1 The final decision that was made

It should go without saying that yes, you should absolutely include the final decision that was made in the log—it’s the most important part! Here, keep a record of as many details as possible, since they can be helpful if certain information is forgotten at a later date or if anyone who wasn’t a part of the conversation has questions or concerns.

2 The date the decision was made

Next, note the exact date the decision was made. Typically, this is the date of the meeting where the conversion took place. This information can come in handy when looking back on the decision and when it happened in relation to other conversations or action items.

3 Why the decision was made 

Whether it be the needed timeline, the suspected budget, or the necessary resources for a project, there were specific reasons the team agreed on the decision. You can look back on this information if a key stakeholder or a manager in another department comes to you with questions surrounding the decision and why it ended up being the one with which the team moved forward. 

4 Who made the decision

There are only a few situations where you’re asked to name names–and this is one of them. A decision log should include the names of the people who were part of the decision-making team. This information may be useful if, down the line, someone tries to avoid blame by claiming they weren’t part of the conversation — the decision log will say otherwise.

5 Other alternatives to the decision that were considered 

You and other team members likely had a brainstorming session regarding the decision being made. Hopefully more than one idea was on the table originally, so be sure to record any other alternative ideas, solutions, or decisions that were considered. If something goes awry and the team needs to pivot fast, there’s a list of different solutions that may work in its place.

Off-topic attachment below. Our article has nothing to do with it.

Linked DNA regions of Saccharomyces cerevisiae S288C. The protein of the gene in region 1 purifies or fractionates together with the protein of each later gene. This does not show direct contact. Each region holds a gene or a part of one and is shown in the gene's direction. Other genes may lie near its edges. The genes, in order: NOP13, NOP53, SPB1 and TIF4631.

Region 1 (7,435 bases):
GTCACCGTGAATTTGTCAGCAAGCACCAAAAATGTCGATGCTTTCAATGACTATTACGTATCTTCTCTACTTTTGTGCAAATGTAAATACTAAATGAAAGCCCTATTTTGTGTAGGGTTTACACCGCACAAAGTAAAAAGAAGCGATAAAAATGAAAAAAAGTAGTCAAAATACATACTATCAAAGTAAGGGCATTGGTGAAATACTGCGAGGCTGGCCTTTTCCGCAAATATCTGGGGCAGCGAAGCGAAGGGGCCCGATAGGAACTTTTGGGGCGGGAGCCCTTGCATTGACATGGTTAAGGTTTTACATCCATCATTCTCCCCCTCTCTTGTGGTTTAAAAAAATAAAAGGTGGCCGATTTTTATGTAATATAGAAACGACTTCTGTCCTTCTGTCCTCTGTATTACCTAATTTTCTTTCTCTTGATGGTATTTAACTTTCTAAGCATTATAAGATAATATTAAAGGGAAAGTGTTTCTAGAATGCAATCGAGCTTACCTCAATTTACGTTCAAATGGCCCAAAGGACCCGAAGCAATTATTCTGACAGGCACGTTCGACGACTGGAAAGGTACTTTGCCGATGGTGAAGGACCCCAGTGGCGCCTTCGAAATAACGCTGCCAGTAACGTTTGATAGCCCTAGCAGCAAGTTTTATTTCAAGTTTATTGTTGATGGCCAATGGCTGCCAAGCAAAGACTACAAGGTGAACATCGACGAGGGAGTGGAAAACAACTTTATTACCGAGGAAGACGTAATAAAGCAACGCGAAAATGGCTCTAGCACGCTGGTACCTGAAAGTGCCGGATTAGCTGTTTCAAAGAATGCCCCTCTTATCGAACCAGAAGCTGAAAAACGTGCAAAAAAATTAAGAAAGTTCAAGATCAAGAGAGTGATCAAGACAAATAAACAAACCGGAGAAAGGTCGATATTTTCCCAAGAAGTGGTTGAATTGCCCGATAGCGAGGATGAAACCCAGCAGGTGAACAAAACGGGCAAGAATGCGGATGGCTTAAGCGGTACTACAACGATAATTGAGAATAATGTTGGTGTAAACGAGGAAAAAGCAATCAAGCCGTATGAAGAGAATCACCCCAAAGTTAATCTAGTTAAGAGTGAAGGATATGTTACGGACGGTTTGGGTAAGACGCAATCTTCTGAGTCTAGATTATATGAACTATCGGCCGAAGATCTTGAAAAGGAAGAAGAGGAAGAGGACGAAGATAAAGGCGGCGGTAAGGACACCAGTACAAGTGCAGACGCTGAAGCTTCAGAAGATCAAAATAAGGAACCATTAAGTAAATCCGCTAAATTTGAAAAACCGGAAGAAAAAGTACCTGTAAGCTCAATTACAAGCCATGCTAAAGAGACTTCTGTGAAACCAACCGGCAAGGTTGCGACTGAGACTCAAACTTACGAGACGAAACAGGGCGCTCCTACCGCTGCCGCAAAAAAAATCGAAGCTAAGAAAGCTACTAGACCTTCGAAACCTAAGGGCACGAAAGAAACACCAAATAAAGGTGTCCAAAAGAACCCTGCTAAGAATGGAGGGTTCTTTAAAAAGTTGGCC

Decision log examples 

If you’re not quite sure what a decision log should look like or how it should be formatted, you can inspire yourself with these two examples:

Decision #1

In attendance: [Company Name] executive team, including:

  • [Name]
  • [Name]
  • [Name]
  • [Name]
  • [Name] joined via Zoom
  • [Name] was not in attendance due to maternity leave

As a team, we have agreed on and approved the following proposal for H2:
[Proposal details]
[Proposal budget]
[Proposal timeline]
[Resources needed to accomplish proposal]

This H2 proposal was approved by [CEO] of [Company X] on [date decision was approved], via email.

Decision #2

[date]

In attendance: [Company Name] marketing leadership team, including:

  • [Name]
  • [Name]
  • [Name]
  • [Name] joined via Google Teams
  • [Name] was not in attendance due to pre-approved vacation time

As a team, we have agreed upon and approved the following plan for Q2:

  • Hire 3 content marketers
  • Hire 1 new designer
  • Publish 15 new blogs to the website
  • Take the team out to dinner to celebrate big and small wins as a form of bonding

It was discussed but ultimately not decided upon to hire an editor during Q2. We will discuss this for Q3 at a later time. 

No decision is too small

When in doubt, the more information you have surrounding a key decision, the better. These records can help remind everyone of a discussion that occurred in a meeting months ago, ensure everyone is still on the same page, and help answer questions people who weren’t a part of the conversation may have. 

At the end of the day, it’s better to have a comprehensive decision log and not need it than not to have one and wish that you did. Get logging!